On Being A Toubab

Every day, and some days more than others, I am called a Toubab. “Toubab” is the Wolof word for “foreigner”, and due to my white skin, I am by default a toubab. One of the first things I learned how to say in Wolof was that I am not a toubab, and my name is actually Oumy Ndong (my Senegalese name). To some degree this worked and people would call me by my name. Many times they would forget or ignore it and still call me toubab. Some people would blatantly tell me that I’m wrong and that no, in fact I am a toubab. 

At the end of the day, it is true. It does not matter that I have a Senegalese name, live in a Senegalese family, wash my laundry by hand, buy snacks from the women on the sides of the street, carry CFA in my pockets, or spend that money at local boutiques. I does not matter how much Ceebu Jen, Mafe, or Ceri I eat, or how much Wolof I speak.  I will never be Senegalese. I will always have my white skin and American passport. I will always have my comfortable childhood memories from the US. In April I will go home to my house in the US to live with my American parents and spend my US Currency on US goods.  These are things that the vast majority of Senegalese people will never do. They have a valid point that I am different, foreign, and out of place. Sometimes I think that I have been here for enough time to feel like I have a place here. Most of the time I think that that thought is arrogant- to think that there is a discernible amount of time by which remaining here, I can somehow earn a rightful spot in this country. 

Yet, even though I understand this, it still does not feel good to be called and treated like a “Toubab”. At its best, it is annoying to constantly be badgered by the label; as if I needed to be reminded yet again of my differences, as if there is anything I could do to change them. At its worst, it is objectifying and ostracizing. The people shouting this word at me over and over day after day have already decided to treat me differently before I ever got the chance to open my mouth to say hello. I have become part of a generalized population of white people passing through this country, never being afforded a personal history to share. Many times I wonder if they will ever get tired of the same charade every day. They never do. They never get tired of chasing me down the road, of shouting and hissing at me, of giving me extra attention when none was warranted- simply because I am different. They never get tired of pointing me out. When it comes from my host community, it hurts in a sharper way. These are people, more or less family, that I have seen and spoken with and ate with every day for four months and counting. Yet to them, I am a stranger. A guest.  A ghost just passing through. A present moment which will very soon be only a memory. A lot of it could be called generosity, and I try to remember that and not be too annoyed with it. But at a certain point, an excess of generosity is just awkward and inauthentic. I try to be grateful for the hospitality, but it is difficult to feel welcome when it is clear that I don’t belong.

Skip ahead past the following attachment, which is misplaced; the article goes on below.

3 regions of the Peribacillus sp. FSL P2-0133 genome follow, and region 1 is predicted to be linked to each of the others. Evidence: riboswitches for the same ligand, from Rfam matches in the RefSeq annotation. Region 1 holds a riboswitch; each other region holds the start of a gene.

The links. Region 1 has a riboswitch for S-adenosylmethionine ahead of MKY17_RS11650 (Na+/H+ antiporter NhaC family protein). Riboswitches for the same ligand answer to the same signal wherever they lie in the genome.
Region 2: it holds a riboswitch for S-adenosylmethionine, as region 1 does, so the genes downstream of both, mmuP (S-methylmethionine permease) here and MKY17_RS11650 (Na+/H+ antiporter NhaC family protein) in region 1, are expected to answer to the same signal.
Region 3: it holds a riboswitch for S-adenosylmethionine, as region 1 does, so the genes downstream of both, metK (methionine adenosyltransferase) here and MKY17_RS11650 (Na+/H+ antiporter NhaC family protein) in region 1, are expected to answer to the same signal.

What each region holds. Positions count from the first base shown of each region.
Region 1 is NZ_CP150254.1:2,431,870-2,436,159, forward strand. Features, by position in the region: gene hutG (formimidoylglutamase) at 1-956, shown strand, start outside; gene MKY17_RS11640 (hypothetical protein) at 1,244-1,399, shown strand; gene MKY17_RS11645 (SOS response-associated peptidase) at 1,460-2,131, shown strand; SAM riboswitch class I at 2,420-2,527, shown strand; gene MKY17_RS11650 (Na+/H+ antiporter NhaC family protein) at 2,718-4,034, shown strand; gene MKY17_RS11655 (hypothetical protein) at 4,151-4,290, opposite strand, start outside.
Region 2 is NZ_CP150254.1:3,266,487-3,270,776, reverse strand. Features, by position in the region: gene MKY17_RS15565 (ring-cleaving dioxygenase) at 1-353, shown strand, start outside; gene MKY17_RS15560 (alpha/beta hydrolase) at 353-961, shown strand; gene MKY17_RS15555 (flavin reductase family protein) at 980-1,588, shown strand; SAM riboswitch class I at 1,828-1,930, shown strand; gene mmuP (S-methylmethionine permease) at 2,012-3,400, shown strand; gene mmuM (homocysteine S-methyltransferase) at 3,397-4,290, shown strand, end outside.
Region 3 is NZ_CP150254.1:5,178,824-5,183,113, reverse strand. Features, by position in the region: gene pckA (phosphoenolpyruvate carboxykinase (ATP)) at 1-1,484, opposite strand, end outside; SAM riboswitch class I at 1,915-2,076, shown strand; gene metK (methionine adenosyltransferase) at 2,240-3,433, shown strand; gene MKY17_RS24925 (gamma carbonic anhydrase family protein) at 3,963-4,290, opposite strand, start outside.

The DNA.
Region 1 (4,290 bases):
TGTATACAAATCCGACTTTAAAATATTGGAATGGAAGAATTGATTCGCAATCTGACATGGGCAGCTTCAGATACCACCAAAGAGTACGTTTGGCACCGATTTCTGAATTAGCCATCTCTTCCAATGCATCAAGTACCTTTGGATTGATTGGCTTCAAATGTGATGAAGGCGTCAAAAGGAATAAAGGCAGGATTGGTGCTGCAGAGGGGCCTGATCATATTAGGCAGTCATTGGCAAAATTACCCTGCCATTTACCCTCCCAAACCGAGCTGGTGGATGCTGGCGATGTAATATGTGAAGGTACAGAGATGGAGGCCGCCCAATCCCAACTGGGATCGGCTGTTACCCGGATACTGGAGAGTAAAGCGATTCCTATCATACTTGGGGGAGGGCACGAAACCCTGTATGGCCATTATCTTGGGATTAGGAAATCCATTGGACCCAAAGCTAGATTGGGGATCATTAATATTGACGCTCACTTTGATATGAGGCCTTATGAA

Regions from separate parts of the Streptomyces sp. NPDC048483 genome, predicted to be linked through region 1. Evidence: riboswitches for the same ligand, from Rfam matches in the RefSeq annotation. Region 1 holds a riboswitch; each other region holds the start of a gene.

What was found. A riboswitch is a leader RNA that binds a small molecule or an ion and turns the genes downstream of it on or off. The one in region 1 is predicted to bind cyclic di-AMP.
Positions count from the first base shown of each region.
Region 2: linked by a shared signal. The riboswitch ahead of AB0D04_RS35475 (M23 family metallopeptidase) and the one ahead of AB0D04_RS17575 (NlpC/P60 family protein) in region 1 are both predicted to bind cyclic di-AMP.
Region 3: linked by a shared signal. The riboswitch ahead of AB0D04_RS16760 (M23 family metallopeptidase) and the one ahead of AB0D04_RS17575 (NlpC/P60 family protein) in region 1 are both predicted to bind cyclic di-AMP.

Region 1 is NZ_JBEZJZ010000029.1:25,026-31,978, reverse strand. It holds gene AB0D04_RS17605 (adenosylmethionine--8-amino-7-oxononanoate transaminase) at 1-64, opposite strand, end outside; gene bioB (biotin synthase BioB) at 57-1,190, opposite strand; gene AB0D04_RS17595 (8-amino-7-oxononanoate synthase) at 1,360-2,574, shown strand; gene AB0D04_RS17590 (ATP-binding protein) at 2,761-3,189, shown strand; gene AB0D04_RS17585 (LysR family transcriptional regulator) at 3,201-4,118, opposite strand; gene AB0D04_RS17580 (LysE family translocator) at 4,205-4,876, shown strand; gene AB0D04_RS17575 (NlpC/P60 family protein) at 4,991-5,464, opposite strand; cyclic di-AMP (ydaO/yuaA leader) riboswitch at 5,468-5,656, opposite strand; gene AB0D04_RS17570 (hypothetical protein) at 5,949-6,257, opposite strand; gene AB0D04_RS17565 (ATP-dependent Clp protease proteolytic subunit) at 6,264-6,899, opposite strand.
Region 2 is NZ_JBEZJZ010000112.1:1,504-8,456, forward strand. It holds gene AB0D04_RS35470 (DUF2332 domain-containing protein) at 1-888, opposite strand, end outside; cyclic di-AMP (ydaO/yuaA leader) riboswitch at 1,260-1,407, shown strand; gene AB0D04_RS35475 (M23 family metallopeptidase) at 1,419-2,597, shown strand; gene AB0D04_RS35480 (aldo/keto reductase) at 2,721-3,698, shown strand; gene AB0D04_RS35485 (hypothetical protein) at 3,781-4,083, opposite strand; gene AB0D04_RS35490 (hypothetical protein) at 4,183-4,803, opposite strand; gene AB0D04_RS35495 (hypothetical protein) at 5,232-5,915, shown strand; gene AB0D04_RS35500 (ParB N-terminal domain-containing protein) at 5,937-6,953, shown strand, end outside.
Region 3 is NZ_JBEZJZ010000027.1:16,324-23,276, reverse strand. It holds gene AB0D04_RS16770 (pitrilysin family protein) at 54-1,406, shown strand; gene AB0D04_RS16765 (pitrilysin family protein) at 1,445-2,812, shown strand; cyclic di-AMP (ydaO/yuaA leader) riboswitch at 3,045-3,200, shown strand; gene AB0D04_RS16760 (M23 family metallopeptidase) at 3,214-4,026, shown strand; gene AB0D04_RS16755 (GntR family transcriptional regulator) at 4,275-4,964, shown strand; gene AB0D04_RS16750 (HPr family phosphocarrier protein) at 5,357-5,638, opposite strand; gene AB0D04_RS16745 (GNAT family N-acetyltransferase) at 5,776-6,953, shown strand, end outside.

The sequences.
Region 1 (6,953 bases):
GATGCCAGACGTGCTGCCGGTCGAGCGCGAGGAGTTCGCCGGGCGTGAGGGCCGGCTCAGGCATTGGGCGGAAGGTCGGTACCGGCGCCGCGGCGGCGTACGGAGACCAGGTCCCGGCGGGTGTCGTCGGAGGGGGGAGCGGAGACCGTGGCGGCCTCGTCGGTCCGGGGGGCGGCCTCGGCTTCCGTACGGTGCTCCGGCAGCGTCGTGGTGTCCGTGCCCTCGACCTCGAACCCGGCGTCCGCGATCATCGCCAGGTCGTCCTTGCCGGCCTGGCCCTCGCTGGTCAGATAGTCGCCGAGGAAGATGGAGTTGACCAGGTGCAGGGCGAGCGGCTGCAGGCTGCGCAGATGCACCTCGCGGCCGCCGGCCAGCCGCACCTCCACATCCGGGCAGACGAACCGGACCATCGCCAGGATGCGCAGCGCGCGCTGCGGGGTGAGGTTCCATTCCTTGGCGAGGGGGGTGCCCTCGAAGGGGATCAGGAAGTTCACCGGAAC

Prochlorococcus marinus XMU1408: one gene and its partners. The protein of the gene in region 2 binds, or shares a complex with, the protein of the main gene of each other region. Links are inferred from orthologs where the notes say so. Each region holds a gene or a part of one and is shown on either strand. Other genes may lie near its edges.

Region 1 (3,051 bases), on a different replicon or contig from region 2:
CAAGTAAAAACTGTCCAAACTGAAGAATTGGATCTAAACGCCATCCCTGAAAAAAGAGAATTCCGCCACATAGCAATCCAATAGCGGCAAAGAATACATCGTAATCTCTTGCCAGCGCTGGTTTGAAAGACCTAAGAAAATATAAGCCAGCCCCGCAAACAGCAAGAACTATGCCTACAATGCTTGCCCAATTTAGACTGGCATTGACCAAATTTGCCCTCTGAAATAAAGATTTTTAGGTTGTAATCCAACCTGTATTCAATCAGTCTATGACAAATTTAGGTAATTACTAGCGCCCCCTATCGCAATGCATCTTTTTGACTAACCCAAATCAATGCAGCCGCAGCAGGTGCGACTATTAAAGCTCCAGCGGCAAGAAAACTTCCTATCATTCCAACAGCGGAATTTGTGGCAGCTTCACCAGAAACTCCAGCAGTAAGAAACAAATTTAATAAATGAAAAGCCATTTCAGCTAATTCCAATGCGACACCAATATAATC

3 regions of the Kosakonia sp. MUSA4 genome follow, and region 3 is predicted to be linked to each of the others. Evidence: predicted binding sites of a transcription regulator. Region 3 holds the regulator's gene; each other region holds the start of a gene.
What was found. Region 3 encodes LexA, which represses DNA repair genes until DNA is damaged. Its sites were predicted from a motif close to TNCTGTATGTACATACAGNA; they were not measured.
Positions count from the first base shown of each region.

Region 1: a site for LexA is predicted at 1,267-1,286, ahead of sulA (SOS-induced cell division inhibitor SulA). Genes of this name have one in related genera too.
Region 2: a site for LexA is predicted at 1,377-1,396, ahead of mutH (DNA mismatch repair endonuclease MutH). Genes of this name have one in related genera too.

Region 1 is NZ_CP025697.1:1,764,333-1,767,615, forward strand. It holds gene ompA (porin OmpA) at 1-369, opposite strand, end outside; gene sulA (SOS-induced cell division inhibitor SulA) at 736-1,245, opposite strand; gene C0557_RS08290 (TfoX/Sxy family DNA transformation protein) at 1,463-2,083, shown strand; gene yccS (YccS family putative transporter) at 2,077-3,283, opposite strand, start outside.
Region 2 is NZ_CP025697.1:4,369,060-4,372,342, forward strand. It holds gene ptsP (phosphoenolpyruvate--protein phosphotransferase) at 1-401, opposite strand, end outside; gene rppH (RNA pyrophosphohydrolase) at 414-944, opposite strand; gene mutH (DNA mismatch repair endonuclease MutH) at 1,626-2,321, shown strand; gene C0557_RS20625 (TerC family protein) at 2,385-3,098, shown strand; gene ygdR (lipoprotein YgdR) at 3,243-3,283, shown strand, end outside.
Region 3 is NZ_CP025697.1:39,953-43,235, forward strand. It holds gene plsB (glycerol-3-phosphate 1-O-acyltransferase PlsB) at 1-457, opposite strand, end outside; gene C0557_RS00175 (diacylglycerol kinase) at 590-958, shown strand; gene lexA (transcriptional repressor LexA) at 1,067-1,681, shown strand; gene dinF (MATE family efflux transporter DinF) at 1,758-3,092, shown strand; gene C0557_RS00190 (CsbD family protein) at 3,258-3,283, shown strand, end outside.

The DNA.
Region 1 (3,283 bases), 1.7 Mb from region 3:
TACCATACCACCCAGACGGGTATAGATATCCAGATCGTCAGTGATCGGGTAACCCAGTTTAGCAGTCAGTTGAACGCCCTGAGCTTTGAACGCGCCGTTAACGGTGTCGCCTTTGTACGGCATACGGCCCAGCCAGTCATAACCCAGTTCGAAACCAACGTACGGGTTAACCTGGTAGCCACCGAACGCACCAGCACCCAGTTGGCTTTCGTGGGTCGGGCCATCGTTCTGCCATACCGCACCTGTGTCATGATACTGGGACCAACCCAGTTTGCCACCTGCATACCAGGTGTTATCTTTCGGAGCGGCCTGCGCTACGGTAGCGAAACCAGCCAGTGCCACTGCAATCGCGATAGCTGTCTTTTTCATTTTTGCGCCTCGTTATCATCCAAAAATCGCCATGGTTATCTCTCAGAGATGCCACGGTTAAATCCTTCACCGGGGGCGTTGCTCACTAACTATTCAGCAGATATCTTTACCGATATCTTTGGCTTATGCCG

The hardest part is that every day, there is this divide between my head and my heart. On one side, I understand and acknowledge my identity as a foreigner. On the other side, I want more than anything for a space to belong to. In the space between the two sides, there is a lot of complexity and tangled emotions and thoughts. I don’t think that I will ever truly straighten them all out.

(Side Note: The word “Toubab” is nothing like the N-word. The latter has a deep history of hate and violence while the former does not. It is also not my place to comment on the complexes associated with the latter). 

S. Metzger